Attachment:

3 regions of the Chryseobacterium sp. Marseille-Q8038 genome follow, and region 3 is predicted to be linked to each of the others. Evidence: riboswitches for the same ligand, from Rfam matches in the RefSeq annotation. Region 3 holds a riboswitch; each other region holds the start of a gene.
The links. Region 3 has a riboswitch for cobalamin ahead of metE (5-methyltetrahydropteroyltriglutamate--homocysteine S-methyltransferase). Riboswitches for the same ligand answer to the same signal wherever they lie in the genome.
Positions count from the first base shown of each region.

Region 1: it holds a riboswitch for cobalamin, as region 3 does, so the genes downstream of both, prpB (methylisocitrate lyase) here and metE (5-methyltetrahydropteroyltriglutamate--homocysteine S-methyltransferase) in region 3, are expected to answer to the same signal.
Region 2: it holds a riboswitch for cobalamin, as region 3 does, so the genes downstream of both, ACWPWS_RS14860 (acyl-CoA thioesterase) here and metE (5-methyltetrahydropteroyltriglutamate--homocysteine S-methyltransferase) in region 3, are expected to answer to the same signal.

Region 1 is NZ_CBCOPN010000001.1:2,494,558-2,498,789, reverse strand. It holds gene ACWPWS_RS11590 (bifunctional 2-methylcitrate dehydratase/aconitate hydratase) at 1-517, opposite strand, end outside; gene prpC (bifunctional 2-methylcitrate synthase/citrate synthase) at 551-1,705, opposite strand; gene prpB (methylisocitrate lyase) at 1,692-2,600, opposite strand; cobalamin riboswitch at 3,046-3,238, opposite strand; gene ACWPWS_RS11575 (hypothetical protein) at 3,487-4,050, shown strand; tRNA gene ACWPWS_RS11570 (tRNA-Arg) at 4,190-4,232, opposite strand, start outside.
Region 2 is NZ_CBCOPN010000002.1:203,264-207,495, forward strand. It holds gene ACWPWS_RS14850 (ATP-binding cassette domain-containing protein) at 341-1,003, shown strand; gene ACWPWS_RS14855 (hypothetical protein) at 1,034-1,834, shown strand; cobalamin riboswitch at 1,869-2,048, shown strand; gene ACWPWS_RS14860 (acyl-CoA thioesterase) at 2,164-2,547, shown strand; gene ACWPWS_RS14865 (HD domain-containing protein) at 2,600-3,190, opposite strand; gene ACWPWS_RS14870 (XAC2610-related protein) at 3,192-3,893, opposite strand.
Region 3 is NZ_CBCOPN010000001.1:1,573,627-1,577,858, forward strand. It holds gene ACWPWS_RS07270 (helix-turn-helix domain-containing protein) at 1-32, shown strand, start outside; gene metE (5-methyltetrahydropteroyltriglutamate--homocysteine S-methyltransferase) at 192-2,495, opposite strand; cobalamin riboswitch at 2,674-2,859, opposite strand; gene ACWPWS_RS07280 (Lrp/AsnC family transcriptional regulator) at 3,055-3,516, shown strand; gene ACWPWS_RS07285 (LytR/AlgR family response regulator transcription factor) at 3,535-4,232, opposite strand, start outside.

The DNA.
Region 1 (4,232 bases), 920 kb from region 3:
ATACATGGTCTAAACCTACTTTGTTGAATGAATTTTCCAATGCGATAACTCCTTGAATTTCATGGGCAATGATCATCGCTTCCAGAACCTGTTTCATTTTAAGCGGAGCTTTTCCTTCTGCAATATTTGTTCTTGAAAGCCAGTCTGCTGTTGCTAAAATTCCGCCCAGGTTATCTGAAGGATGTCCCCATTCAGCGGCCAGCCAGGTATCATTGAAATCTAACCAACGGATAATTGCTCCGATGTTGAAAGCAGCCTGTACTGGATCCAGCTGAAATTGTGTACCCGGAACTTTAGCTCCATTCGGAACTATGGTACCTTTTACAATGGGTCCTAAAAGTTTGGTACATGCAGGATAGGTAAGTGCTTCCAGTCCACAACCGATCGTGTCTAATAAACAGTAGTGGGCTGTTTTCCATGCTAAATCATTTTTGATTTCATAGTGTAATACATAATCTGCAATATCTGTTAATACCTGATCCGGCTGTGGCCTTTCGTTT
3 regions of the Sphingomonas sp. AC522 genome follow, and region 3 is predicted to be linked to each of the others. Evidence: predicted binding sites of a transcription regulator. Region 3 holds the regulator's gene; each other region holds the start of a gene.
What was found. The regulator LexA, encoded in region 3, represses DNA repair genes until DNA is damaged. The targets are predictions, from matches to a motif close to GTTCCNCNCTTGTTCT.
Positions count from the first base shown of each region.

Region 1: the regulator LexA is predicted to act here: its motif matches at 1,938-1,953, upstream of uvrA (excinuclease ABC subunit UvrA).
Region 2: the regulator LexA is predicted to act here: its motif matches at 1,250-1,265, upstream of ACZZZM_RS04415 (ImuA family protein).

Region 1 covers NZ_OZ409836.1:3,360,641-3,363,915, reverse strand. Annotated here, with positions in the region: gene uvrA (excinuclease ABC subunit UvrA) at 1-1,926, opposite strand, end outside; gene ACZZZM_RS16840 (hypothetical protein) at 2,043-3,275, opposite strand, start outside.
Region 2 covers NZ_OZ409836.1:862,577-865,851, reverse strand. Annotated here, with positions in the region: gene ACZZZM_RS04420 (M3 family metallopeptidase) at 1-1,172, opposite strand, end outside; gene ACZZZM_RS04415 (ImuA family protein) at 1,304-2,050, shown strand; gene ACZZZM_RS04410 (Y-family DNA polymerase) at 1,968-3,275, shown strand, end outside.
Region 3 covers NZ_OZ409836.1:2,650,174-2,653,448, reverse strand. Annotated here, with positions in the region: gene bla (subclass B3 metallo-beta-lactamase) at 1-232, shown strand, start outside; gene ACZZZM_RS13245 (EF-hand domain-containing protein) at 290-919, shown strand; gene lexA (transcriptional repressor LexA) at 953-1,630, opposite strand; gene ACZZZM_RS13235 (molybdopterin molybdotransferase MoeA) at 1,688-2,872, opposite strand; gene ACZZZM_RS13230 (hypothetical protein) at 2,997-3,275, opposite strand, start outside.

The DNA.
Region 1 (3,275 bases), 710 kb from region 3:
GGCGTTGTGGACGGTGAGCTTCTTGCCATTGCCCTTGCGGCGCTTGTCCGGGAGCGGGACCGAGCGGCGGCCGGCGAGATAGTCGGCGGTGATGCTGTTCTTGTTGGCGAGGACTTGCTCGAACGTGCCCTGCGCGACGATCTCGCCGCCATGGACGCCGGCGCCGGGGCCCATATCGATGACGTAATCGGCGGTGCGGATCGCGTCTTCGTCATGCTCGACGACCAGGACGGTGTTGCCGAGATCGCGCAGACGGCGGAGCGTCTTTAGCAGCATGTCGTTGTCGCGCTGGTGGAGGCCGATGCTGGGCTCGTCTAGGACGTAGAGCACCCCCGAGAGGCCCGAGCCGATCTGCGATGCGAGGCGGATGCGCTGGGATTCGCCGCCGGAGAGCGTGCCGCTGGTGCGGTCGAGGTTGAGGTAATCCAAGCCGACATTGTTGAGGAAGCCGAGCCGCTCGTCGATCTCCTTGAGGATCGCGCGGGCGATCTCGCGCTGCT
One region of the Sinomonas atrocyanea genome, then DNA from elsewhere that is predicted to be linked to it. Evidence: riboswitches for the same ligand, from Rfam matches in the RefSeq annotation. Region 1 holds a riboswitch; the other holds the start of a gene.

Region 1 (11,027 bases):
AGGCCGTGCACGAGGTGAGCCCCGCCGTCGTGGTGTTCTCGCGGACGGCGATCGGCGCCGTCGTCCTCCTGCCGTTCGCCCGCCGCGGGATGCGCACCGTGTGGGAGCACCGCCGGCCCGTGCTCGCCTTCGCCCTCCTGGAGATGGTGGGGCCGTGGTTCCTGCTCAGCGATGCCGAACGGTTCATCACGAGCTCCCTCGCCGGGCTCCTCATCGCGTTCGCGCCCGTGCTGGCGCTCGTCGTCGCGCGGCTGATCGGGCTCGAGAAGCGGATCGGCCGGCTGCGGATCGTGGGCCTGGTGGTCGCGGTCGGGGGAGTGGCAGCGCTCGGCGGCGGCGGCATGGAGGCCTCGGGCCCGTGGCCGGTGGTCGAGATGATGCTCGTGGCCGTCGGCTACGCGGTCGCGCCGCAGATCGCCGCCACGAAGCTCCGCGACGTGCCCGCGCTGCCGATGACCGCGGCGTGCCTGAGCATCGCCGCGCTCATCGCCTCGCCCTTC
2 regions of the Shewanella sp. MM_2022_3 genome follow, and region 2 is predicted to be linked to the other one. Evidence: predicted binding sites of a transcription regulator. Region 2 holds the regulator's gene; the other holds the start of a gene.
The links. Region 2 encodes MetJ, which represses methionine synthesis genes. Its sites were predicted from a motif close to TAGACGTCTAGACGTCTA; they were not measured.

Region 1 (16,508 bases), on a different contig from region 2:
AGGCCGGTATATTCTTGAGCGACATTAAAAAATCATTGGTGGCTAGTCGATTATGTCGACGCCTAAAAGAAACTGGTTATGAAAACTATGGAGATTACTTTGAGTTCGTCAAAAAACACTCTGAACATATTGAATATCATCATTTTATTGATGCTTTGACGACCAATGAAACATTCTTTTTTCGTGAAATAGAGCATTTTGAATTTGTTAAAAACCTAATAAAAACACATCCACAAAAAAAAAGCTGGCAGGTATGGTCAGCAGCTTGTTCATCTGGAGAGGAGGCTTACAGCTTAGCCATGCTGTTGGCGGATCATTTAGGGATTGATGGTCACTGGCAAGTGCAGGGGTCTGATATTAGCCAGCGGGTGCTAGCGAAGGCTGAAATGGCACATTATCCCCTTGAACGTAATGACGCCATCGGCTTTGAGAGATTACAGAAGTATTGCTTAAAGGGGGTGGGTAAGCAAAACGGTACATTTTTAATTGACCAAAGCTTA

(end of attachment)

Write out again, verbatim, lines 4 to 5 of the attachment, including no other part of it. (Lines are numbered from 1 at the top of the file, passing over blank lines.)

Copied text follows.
Region 1: it holds a riboswitch for cobalamin, as region 3 does, so the genes downstream of both, prpB (methylisocitrate lyase) here and metE (5-methyltetrahydropteroyltriglutamate--homocysteine S-methyltransferase) in region 3, are expected to answer to the same signal.
Region 2: it holds a riboswitch for cobalamin, as region 3 does, so the genes downstream of both, ACWPWS_RS14860 (acyl-CoA thioesterase) here and metE (5-methyltetrahydropteroyltriglutamate--homocysteine S-methyltransferase) in region 3, are expected to answer to the same signal.